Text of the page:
Using insulated tools is not only a matter of common sense, it`s the law.
Mark A. DeSorbo
The screwdriver slipped from Jamal Abdeen`s hands and landed below him on two 220-volt lines, sparking an explosion that left the 44-year-old electrician severely burned, igniting a four-alarm fire that destroyed downtown business landmarks in downtown Norfolk, VA, and leaving 13 people jobless.
At the Energy Center (Lawrence, KS), three employees were caught in a 26-foot fireball emitted by an electrical explosion as they worked on a high-voltage circuit breaker. One of the men was killed instantly, while the other two died several days later from their injuries. The primary cause of the triple tragedy points to the lack of taking safety precautions, like using protective equipment and insulated hand tools.
Sure. These disasters that emblazoned the pages of The Virginia Pilot and the Occupational Safety and Health Administration`s World Wide Web site (osha--Washington, DC) involve electricians, often thought to be more at risk of electrocution than a low-voltage contractor. But that screwdriver could have slipped from the hands of an installer of voice and data cabling, and the same installer could have overlooked safety precautions. Moreover, the incidents may never have happened if the victims were using insulated tools.
Jim McCloskey, outside director for Burlington, NJ-based Cementex, a maker of insulated tools, says no matter what the voltage, insulated tools should always be used on the job site. In fact, osha mandates that insulated tools be used when working with electricity greater than 50V.
There are two osha standards--1910.269 and 1926--that recommend the use of personal-protective equipment, which includes insulated tools. The standards mandate that safety- related work practices be employed to prevent electric shock or other injuries that may result from direct or indirect contact with energized electrical conductors. They also stipulate that when working near exposed energized conductors or circuit parts, workers shall use insulated tools or handling equipment if (the tools) might make contact with such conductors or parts.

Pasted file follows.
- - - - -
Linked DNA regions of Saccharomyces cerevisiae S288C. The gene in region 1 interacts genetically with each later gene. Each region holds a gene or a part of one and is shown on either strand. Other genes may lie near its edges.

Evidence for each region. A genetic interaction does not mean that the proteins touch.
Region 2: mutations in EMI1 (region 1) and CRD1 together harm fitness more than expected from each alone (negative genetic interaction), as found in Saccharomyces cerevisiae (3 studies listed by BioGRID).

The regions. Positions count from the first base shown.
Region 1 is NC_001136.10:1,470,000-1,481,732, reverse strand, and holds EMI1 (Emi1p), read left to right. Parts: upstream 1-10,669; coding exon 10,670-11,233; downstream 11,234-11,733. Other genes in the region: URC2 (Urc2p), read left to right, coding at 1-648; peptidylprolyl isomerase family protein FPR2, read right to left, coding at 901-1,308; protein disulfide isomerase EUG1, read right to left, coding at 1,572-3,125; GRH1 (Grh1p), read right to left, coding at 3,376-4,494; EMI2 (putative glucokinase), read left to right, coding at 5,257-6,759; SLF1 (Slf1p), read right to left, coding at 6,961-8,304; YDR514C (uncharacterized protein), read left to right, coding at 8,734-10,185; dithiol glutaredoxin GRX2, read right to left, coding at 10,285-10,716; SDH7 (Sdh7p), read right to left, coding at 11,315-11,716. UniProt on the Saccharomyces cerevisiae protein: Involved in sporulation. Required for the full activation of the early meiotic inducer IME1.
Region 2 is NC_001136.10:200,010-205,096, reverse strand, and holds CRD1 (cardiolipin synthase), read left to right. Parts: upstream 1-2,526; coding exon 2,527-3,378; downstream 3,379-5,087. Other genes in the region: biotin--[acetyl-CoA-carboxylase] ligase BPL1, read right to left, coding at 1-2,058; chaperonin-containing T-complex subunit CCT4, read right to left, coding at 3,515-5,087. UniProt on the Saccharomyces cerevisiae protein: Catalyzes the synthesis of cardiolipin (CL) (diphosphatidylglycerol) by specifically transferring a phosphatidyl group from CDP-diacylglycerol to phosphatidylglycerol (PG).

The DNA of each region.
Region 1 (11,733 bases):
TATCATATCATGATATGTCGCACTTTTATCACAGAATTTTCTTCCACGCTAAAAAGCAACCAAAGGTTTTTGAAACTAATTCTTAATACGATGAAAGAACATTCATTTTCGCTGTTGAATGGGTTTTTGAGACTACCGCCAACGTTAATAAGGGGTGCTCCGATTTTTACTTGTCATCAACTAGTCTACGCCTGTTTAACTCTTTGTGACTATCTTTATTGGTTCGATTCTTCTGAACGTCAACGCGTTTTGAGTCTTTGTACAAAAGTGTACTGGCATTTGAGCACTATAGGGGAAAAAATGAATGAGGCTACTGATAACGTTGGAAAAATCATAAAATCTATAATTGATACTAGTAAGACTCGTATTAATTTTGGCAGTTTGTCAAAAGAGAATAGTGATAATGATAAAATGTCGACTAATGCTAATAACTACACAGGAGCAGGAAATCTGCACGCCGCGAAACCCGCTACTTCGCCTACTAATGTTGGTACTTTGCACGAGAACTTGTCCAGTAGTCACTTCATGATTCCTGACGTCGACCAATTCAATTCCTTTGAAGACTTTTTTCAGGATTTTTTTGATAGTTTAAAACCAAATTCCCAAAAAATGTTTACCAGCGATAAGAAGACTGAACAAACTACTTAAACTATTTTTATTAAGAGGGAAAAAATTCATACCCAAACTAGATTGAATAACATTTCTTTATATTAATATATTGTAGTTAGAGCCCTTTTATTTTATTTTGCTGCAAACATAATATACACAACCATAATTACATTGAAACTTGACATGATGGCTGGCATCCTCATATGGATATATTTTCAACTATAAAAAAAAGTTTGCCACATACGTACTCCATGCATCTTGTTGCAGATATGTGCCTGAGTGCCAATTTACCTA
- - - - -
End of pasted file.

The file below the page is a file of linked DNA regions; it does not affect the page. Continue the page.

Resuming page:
"Even though that hazard of getting electrocuted is less with low-voltage installers, it is good practice to take the precaution," says Virgle Howell, an osha compliance officer based in Boise, ID. "Inside a building, the low-voltage cabling may be in an area where there is higher voltage. Even below 50V, if you were in a wet location, it could be particularly hazardous to you. Things can happen."
According to findings outlined in the osha standards, deaths from electrical shock are the fourth leading cause of death at a construction site. Contact with a mere 1 to 3 milliamperes is enough to affect a worker`s perception and cause a painful shock. In fact, 9 to 35 mA can cause great muscular contractions, the inability to let go, and respiratory paralysis. Between 50 and 250 mA, the effects are usually fatal heart failure and tissue burning.
"Too many people still think, `It won`t happen to me,` " McCloskey says. "It`s an osha mandate and a common-sense issue. Some contractors are a little slow in addressing this, and it`s usually when one of their employees gets electrocuted that they do. You don`t necessarily know where certain wires go or are coming from, so you could get shocked, and if one drops from your belt, it could short the entire system."
Making his case without naming names, he says a telecommunications installer dropped a noninsulated tool, which fell across some live lines. "It shut down the town`s 911 line for six hours. Fixing the problem cost well into six figures, not to mention the human toll if you were the one trying to get emergency help," McCloskey adds.
Cementex is one of a handful of companies that manufactures insulated tools. Other makers include Certified Insulated Products Corp. (Beltsville, MD), Ideal Industries Inc. (Sycamore, IL), Jensen Tools (Phoenix), Klein Tools (Chicago), and Paladin Tools/Connectool Inc. (Ashland, VA).